by Patrick Lee
Ex-corrupt cop/ex-con Travis Chase, recently released from prison, is hiking through the Alaska wilderness and trying to figure out how to get his life back together when he stumbles across the crash of an unmarked 747. Inside the crash he discovers that everyone on board has been executed, including the First Lady of the United States. A note in her hand sends him in search of the two survivors of the crash, who are being brutally tortured to force them to reveal the location of an object that could lead to the destruction of everyone and everything on Earth.
And thus begins Breach, the first novel in a new thriller series by Patrick Lee. While many thiller novels by such writers as James Rollins, Jeremy Robinson or Douglas Preston and Lincoln Child skirt the edges of science fiction in their novels, Patrick Lee embraces it wholeheartedly. While it is marketed as and starts out as standard thriller fare, make no mistake; this is a science-fiction thriller.
Travis soon rescues Paige Campbell, the last survivor of the crash, and learns what is happening. (Warning: Minor spoiler for the first of the novel.) Paige works for an international government organization known as Tangent. Thirty years ago, an experiment beneath Wyoming opened the “Breach” of the title; an opening to… somewhere. Various artifacts (which they call “entities”) have been coming through the Breach at regular intervals since then. Some of these entities are benign, some are very dangerous and none of them were created by humans.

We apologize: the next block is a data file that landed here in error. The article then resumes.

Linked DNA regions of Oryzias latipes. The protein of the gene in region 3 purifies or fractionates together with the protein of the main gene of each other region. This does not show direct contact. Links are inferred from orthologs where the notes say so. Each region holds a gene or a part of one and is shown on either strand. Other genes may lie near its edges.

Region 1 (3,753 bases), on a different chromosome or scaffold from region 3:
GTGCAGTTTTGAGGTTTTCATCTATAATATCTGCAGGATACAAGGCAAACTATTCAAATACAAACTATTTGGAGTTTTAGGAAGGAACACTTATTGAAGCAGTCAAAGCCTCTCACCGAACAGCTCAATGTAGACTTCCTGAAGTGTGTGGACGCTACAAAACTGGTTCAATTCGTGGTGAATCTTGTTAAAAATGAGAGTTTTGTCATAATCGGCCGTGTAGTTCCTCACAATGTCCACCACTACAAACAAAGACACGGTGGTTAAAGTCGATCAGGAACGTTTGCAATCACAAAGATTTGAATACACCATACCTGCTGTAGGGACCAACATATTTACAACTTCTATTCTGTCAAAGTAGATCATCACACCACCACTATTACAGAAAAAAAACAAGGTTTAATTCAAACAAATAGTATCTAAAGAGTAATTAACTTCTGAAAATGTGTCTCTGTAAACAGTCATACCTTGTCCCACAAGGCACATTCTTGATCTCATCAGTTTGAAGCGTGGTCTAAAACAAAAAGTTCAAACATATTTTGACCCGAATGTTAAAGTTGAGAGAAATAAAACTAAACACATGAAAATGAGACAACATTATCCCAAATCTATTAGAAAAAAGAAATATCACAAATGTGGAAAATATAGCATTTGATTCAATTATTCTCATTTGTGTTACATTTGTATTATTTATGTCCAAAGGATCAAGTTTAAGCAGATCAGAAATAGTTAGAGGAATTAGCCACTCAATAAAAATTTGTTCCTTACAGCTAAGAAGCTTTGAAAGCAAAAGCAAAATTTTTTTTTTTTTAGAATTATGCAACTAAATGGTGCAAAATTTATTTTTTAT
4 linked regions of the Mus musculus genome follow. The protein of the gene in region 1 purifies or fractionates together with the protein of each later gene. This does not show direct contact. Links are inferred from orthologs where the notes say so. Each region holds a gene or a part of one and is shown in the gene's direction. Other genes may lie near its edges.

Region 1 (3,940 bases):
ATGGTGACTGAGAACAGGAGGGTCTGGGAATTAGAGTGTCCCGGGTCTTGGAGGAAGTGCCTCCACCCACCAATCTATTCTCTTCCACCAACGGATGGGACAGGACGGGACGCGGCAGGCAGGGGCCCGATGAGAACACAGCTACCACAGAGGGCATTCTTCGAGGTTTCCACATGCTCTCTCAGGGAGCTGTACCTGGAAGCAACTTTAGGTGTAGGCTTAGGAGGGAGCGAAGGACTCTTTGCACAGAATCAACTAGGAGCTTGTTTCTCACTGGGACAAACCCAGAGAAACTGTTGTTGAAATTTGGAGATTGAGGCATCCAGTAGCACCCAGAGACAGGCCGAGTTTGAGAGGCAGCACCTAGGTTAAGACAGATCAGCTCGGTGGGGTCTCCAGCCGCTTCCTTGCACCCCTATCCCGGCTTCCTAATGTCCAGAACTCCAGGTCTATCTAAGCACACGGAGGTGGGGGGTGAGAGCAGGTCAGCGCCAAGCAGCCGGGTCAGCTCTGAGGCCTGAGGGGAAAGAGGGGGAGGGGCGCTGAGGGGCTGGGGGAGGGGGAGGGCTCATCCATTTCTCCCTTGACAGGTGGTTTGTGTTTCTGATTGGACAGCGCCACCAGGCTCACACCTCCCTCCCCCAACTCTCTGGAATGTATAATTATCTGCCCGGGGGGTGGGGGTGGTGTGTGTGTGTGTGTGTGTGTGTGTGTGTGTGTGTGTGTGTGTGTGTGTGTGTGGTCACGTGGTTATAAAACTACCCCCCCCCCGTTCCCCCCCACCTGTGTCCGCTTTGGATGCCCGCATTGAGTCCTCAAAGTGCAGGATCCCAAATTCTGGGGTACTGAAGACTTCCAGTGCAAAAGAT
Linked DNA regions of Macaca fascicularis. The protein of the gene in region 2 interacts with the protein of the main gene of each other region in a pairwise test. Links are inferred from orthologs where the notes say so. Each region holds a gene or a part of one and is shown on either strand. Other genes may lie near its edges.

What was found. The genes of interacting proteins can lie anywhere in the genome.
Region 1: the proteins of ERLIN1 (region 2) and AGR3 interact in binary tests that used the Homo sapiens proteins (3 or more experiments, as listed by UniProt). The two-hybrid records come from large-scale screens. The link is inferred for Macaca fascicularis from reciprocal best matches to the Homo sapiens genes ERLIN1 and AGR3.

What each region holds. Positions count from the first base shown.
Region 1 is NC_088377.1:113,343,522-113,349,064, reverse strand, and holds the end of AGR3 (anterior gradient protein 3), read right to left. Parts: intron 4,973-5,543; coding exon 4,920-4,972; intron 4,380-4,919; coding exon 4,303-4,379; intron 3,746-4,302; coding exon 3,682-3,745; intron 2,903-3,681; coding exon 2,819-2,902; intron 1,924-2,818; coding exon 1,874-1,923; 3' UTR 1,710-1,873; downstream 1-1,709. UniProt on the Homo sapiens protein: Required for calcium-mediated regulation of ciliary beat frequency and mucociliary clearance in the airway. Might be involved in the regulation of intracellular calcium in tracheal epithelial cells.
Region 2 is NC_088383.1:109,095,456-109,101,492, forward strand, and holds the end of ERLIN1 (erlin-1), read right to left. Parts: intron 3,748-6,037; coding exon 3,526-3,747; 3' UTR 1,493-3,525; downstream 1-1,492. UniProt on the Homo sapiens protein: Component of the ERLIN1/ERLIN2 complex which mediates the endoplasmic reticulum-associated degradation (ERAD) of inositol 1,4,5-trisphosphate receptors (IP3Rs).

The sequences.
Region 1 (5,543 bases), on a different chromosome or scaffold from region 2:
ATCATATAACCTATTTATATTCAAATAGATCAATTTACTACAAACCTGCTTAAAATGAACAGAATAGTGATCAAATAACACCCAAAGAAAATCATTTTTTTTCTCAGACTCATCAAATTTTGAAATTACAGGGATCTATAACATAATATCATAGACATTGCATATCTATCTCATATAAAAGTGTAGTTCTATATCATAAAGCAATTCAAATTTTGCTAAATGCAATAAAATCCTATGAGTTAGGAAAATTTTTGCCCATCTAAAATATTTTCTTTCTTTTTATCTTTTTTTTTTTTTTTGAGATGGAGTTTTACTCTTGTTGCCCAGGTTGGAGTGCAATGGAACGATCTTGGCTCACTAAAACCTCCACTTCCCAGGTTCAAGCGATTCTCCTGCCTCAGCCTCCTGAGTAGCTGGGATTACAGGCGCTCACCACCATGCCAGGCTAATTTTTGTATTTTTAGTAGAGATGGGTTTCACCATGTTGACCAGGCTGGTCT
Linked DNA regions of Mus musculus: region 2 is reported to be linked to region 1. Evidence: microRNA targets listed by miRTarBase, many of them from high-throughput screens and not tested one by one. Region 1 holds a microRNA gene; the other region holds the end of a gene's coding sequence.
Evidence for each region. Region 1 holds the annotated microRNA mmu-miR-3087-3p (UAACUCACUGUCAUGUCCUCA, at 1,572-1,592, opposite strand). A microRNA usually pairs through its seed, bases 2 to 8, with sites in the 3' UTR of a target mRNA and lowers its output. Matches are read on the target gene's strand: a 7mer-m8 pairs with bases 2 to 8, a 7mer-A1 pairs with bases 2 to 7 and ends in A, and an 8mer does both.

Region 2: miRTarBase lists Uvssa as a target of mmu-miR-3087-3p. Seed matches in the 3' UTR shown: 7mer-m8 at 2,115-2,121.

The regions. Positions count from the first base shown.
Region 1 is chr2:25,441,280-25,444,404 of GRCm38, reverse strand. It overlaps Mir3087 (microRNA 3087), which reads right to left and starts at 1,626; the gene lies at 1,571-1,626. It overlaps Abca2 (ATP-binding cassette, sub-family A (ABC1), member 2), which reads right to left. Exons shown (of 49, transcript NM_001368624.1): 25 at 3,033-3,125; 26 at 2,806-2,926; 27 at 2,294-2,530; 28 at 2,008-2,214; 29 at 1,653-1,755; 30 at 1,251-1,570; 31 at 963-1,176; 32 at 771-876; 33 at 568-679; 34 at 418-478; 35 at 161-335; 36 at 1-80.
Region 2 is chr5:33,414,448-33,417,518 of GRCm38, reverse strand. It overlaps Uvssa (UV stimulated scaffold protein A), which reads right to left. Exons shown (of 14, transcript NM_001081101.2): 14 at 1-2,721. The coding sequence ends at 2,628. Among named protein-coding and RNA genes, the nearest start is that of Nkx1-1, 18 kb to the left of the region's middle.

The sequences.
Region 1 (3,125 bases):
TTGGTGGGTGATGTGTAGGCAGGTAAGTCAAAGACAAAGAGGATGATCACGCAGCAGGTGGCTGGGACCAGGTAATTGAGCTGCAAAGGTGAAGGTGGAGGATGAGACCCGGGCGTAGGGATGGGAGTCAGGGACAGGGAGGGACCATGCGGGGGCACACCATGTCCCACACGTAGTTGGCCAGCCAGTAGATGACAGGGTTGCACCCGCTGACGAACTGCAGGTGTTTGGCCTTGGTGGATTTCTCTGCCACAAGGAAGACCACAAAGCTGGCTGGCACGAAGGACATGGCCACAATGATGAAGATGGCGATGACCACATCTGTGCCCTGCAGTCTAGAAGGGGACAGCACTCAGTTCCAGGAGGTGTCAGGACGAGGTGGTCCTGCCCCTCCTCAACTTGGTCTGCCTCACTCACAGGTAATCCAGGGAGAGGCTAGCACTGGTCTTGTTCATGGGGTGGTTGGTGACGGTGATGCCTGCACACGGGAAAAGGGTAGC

One of these entities is known as “The Whisper”. The Whisper is a device that knows everything. Literally. It also seems to have the goal of causing as much destruction as possible. This is the object that the bad guys of the novel are after and which Travis and Paige are trying to protect.
The novel becomes a wild, “thrill-a-minute” ride as Travis, Paige and the rest of Tangent try to protect (and later recover) the Whisper from those who would use it to dominate (or destroy) the world. But… how do you fight an enemy who knows what your every move will be even before you do?
I quite enjoyed the novel until very near the end. The action is fast and fun, the main characters (Travis and Paige) are quite well done and the history of Tangent and the Breach is both tantalizing and interesting. And the main question of “how do you fight an enemy who always knows what you are doing” is a good one. There are a few places where the main characters suffer from plot blindness (there is a “hidden” code that should be obvious to any reader that takes the “brightest minds on the planet” hours to figure out at one point) and this top-secret international agency is a bit quick to allow this ex-corrupt cop/ex-con into their innermost circle, but these things tend to happen in novels like this so I let it go.